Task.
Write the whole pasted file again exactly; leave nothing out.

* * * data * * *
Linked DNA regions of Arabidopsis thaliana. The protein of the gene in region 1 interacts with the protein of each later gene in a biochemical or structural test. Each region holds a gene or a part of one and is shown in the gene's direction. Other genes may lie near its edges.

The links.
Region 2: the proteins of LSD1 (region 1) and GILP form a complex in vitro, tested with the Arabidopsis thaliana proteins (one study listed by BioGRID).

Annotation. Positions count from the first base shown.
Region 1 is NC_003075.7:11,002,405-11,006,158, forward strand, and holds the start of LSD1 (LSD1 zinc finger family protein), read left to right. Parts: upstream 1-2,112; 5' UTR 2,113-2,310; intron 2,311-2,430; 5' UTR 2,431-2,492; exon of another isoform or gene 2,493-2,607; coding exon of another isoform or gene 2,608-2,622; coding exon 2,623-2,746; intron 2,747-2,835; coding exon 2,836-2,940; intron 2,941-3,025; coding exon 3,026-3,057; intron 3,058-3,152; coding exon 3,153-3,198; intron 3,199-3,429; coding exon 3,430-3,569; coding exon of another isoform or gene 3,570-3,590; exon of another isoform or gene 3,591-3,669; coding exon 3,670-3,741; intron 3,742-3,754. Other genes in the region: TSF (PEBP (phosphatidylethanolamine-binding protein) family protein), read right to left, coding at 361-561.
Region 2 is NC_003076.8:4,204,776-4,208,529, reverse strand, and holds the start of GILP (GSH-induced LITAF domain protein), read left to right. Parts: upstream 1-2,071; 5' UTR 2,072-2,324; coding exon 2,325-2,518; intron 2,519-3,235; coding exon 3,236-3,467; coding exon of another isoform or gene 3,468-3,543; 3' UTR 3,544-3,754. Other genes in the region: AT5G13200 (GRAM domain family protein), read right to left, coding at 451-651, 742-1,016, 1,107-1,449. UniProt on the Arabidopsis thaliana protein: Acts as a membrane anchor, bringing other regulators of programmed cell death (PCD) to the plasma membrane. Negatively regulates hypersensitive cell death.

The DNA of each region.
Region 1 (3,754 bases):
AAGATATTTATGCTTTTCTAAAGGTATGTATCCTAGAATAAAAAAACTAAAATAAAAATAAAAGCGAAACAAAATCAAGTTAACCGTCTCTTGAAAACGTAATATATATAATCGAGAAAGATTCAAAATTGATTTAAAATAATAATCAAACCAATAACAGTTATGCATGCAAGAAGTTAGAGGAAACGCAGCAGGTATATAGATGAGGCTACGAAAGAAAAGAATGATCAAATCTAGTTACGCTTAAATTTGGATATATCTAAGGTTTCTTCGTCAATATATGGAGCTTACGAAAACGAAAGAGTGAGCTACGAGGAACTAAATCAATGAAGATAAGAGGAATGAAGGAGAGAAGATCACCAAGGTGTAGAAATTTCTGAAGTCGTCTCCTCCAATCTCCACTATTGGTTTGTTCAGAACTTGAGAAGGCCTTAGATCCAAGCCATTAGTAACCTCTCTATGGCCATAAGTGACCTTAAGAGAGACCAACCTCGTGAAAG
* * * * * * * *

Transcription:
Linked DNA regions of Arabidopsis thaliana. The protein of the gene in region 1 interacts with the protein of each later gene in a biochemical or structural test. Each region holds a gene or a part of one and is shown in the gene's direction. Other genes may lie near its edges.

The links.
Region 2: the proteins of LSD1 (region 1) and GILP form a complex in vitro, tested with the Arabidopsis thaliana proteins (one study listed by BioGRID).

Annotation. Positions count from the first base shown.
Region 1 is NC_003075.7:11,002,405-11,006,158, forward strand, and holds the start of LSD1 (LSD1 zinc finger family protein), read left to right. Parts: upstream 1-2,112; 5' UTR 2,113-2,310; intron 2,311-2,430; 5' UTR 2,431-2,492; exon of another isoform or gene 2,493-2,607; coding exon of another isoform or gene 2,608-2,622; coding exon 2,623-2,746; intron 2,747-2,835; coding exon 2,836-2,940; intron 2,941-3,025; coding exon 3,026-3,057; intron 3,058-3,152; coding exon 3,153-3,198; intron 3,199-3,429; coding exon 3,430-3,569; coding exon of another isoform or gene 3,570-3,590; exon of another isoform or gene 3,591-3,669; coding exon 3,670-3,741; intron 3,742-3,754. Other genes in the region: TSF (PEBP (phosphatidylethanolamine-binding protein) family protein), read right to left, coding at 361-561.
Region 2 is NC_003076.8:4,204,776-4,208,529, reverse strand, and holds the start of GILP (GSH-induced LITAF domain protein), read left to right. Parts: upstream 1-2,071; 5' UTR 2,072-2,324; coding exon 2,325-2,518; intron 2,519-3,235; coding exon 3,236-3,467; coding exon of another isoform or gene 3,468-3,543; 3' UTR 3,544-3,754. Other genes in the region: AT5G13200 (GRAM domain family protein), read right to left, coding at 451-651, 742-1,016, 1,107-1,449. UniProt on the Arabidopsis thaliana protein: Acts as a membrane anchor, bringing other regulators of programmed cell death (PCD) to the plasma membrane. Negatively regulates hypersensitive cell death.

The DNA of each region.
Region 1 (3,754 bases):
AAGATATTTATGCTTTTCTAAAGGTATGTATCCTAGAATAAAAAAACTAAAATAAAAATAAAAGCGAAACAAAATCAAGTTAACCGTCTCTTGAAAACGTAATATATATAATCGAGAAAGATTCAAAATTGATTTAAAATAATAATCAAACCAATAACAGTTATGCATGCAAGAAGTTAGAGGAAACGCAGCAGGTATATAGATGAGGCTACGAAAGAAAAGAATGATCAAATCTAGTTACGCTTAAATTTGGATATATCTAAGGTTTCTTCGTCAATATATGGAGCTTACGAAAACGAAAGAGTGAGCTACGAGGAACTAAATCAATGAAGATAAGAGGAATGAAGGAGAGAAGATCACCAAGGTGTAGAAATTTCTGAAGTCGTCTCCTCCAATCTCCACTATTGGTTTGTTCAGAACTTGAGAAGGCCTTAGATCCAAGCCATTAGTAACCTCTCTATGGCCATAAGTGACCTTAAGAGAGACCAACCTCGTGAAAG